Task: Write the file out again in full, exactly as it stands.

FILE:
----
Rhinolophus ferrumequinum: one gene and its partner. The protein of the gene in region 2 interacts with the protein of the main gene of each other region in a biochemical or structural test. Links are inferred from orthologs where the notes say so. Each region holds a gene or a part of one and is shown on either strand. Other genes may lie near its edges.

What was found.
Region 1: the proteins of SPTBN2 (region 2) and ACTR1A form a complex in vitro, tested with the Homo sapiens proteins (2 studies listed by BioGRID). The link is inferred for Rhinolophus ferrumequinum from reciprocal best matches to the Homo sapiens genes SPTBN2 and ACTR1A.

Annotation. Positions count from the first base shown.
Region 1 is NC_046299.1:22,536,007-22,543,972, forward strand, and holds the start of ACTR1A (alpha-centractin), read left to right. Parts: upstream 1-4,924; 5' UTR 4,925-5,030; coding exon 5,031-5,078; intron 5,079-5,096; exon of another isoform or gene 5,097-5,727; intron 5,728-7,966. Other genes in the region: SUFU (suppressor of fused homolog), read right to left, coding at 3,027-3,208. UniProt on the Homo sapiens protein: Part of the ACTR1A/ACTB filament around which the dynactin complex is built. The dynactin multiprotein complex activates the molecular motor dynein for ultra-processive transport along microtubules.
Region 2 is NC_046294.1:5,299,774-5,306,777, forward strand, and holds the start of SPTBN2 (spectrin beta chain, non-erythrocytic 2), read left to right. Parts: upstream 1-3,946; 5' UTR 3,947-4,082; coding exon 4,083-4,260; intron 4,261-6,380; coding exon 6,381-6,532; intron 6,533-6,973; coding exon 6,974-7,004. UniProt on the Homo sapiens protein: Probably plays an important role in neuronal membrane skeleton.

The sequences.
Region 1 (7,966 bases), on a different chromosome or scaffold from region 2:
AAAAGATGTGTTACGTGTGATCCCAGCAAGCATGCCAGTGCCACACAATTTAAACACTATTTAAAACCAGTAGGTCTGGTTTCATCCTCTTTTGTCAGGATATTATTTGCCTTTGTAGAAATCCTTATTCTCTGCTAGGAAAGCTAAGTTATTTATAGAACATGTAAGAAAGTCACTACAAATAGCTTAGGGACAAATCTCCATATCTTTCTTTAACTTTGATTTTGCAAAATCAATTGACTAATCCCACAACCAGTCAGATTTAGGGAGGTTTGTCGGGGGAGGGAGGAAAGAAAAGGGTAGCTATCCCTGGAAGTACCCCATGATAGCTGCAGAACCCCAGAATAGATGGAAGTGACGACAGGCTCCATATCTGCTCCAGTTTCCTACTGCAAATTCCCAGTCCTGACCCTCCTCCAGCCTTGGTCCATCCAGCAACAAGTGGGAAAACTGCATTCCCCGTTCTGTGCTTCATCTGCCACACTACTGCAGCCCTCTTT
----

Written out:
Rhinolophus ferrumequinum: one gene and its partner. The protein of the gene in region 2 interacts with the protein of the main gene of each other region in a biochemical or structural test. Links are inferred from orthologs where the notes say so. Each region holds a gene or a part of one and is shown on either strand. Other genes may lie near its edges.

What was found.
Region 1: the proteins of SPTBN2 (region 2) and ACTR1A form a complex in vitro, tested with the Homo sapiens proteins (2 studies listed by BioGRID). The link is inferred for Rhinolophus ferrumequinum from reciprocal best matches to the Homo sapiens genes SPTBN2 and ACTR1A.

Annotation. Positions count from the first base shown.
Region 1 is NC_046299.1:22,536,007-22,543,972, forward strand, and holds the start of ACTR1A (alpha-centractin), read left to right. Parts: upstream 1-4,924; 5' UTR 4,925-5,030; coding exon 5,031-5,078; intron 5,079-5,096; exon of another isoform or gene 5,097-5,727; intron 5,728-7,966. Other genes in the region: SUFU (suppressor of fused homolog), read right to left, coding at 3,027-3,208. UniProt on the Homo sapiens protein: Part of the ACTR1A/ACTB filament around which the dynactin complex is built. The dynactin multiprotein complex activates the molecular motor dynein for ultra-processive transport along microtubules.
Region 2 is NC_046294.1:5,299,774-5,306,777, forward strand, and holds the start of SPTBN2 (spectrin beta chain, non-erythrocytic 2), read left to right. Parts: upstream 1-3,946; 5' UTR 3,947-4,082; coding exon 4,083-4,260; intron 4,261-6,380; coding exon 6,381-6,532; intron 6,533-6,973; coding exon 6,974-7,004. UniProt on the Homo sapiens protein: Probably plays an important role in neuronal membrane skeleton.

The sequences.
Region 1 (7,966 bases), on a different chromosome or scaffold from region 2:
AAAAGATGTGTTACGTGTGATCCCAGCAAGCATGCCAGTGCCACACAATTTAAACACTATTTAAAACCAGTAGGTCTGGTTTCATCCTCTTTTGTCAGGATATTATTTGCCTTTGTAGAAATCCTTATTCTCTGCTAGGAAAGCTAAGTTATTTATAGAACATGTAAGAAAGTCACTACAAATAGCTTAGGGACAAATCTCCATATCTTTCTTTAACTTTGATTTTGCAAAATCAATTGACTAATCCCACAACCAGTCAGATTTAGGGAGGTTTGTCGGGGGAGGGAGGAAAGAAAAGGGTAGCTATCCCTGGAAGTACCCCATGATAGCTGCAGAACCCCAGAATAGATGGAAGTGACGACAGGCTCCATATCTGCTCCAGTTTCCTACTGCAAATTCCCAGTCCTGACCCTCCTCCAGCCTTGGTCCATCCAGCAACAAGTGGGAAAACTGCATTCCCCGTTCTGTGCTTCATCTGCCACACTACTGCAGCCCTCTTT